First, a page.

Jurassic Park also, almost unique among modern science fiction movies, contained a testable scientific hypothesis. The story spawned a virtual cottage industry of scientists looking for ancient DNA in amber until the half-life of DNA molecules was calculated several years ago. These results showed definitively that Jurassic-era DNA could not have survived long enough to be reconstructed to clone dinosaurs. Real-life Henry Wu wannabees will have to make do with trying to bring back animals more recently extinct.

The Myth Transformed

Jurassic World: Fallen Kingdom is like Jurassic Park‘s ugly stepsister, a monster cobbled together crooked from all the shiny parts of the original. Its dinosaurs are bigger, badder, and uglier. The heroes are hiding out in remote cabins and ineffective non-profit organizations. The benevolent-ish grandpa, this time named Ben Lockwood, isn’t Santa Claus. He’s an invalid who is being taken advantage of by his underlings.

And the cute grandchild, Maisie? There’s something otherworldly about her too. She lives by herself, except for an elderly governess, in a creaky old mansion above a museum, and looks and talks like English musical child prodigy Alma Deutscher.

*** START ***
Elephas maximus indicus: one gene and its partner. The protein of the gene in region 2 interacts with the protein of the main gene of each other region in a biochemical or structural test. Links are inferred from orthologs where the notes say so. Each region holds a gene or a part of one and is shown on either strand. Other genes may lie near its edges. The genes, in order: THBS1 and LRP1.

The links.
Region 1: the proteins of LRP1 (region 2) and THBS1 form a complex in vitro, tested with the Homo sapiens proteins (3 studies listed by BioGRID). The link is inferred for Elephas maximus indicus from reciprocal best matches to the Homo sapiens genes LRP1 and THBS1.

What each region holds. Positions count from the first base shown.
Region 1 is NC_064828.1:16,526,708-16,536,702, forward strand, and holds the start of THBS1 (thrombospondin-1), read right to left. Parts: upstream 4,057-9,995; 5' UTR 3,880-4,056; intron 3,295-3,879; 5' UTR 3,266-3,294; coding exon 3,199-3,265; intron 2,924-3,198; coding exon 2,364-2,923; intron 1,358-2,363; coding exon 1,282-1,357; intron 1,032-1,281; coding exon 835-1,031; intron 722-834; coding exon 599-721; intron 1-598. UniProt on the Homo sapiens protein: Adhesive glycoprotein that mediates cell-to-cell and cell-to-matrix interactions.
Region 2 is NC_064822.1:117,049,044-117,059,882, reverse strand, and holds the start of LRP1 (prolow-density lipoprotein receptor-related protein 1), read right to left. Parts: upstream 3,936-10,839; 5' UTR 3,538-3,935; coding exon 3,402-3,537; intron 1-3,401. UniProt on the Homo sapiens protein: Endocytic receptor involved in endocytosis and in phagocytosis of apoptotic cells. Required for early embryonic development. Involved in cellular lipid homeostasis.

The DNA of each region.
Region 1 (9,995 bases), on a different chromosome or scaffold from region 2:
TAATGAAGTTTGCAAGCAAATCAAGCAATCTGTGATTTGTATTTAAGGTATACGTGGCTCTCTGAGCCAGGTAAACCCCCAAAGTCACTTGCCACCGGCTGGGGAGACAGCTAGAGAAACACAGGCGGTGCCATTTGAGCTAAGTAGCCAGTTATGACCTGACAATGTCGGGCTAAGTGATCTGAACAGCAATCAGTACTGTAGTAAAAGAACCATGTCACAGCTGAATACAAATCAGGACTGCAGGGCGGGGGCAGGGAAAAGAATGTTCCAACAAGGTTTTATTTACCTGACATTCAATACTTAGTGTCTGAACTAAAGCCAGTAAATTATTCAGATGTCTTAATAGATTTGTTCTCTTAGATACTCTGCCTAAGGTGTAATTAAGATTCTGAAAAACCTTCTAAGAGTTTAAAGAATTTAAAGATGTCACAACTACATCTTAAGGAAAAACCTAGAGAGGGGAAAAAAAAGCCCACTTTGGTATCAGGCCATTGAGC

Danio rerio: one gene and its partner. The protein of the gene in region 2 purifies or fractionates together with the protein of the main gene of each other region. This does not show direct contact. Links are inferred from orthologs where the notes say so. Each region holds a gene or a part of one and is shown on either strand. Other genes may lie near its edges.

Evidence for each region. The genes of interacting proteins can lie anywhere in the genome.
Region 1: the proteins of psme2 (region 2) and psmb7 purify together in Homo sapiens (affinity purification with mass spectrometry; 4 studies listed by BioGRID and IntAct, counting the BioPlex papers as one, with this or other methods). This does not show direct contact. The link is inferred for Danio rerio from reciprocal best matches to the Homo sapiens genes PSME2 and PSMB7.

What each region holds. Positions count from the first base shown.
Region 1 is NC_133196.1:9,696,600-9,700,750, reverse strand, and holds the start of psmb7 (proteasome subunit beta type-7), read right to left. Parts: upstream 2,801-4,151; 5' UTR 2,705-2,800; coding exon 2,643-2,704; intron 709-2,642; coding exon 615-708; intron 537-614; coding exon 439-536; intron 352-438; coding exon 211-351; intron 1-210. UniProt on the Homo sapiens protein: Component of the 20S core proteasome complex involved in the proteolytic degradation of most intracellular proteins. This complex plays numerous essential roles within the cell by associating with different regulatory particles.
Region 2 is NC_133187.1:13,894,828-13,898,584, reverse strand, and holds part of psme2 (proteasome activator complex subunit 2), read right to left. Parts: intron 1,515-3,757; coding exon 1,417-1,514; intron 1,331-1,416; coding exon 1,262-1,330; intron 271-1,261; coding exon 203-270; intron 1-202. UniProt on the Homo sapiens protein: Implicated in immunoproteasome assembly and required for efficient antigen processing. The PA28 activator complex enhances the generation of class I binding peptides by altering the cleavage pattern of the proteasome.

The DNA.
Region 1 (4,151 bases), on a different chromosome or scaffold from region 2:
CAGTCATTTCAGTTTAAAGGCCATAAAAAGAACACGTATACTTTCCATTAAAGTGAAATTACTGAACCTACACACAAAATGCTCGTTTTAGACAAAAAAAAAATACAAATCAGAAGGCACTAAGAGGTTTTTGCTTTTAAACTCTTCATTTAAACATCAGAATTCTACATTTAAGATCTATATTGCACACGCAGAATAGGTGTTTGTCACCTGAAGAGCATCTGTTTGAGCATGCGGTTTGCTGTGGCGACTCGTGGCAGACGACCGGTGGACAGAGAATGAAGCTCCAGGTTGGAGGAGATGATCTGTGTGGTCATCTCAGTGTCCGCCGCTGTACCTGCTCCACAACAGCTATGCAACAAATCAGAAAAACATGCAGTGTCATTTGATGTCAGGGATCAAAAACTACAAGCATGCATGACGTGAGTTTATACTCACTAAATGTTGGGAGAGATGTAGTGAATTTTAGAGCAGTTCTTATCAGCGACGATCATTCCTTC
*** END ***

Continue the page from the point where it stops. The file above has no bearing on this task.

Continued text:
Most of the plot of Fallen Kingdom will surprise no one. People stand there, mouths open, until they get lunched by dinosaurs. Greed and hubris are again on display in ever-uglier forms. A plucky child escapes death by dinosaur and makes a fateful decision. The audience will probably cheer when a particularly horrible example of humanity tries to take a trophy from a dinosaur he thinks is asleep and then loses his arm, and his life, in the process.

What is different in Fallen Kingdom is that while the body counts pile up, balance is no longer restored to the movie’s universe. The otherworldly Maisie turns out not to be Ben Lockwood’s granddaughter at all, but a clone of his deceased daughter. The flying creatures Owen sees at the end of Fallen Kingdom aren’t Dr. Grant’s friendly pelicans. They’re pteranodons.

Image: Jurassic World Universe

In their race to save and weaponize the most clever and aggressive dinosaurs, the humans of Jurassic World: Fallen Kingdom abandon another of their creations, the gentle plant-eating brachiosaurus. This is the same species that first evoked awe and wonder in the original Jurassic Park. The scene where a brachiosaurus calls to the retreating human ship as it awaits its own death on the island has become an audience tear-jerker. “That scene represents the ending of a dream that started 25 years ago,” says director J.A. Bayona.

I think this scene represents a new reading of the Frankenstein myth for modern scientists. Frankenstein’s creation does not start out cruel and murderous. He only becomes that way when he is abandoned by his creator. Hank van den Belt, a Dutch professor of philosophy, writes in Science magazine that Dr. Frankenstein’s greatest moral shortcoming was that he did not assume responsibility for his own creature and failed to give him the care he needed. Owen’s conscience is similarly pricked when he realizes how he may have failed to give Blue the care she needed.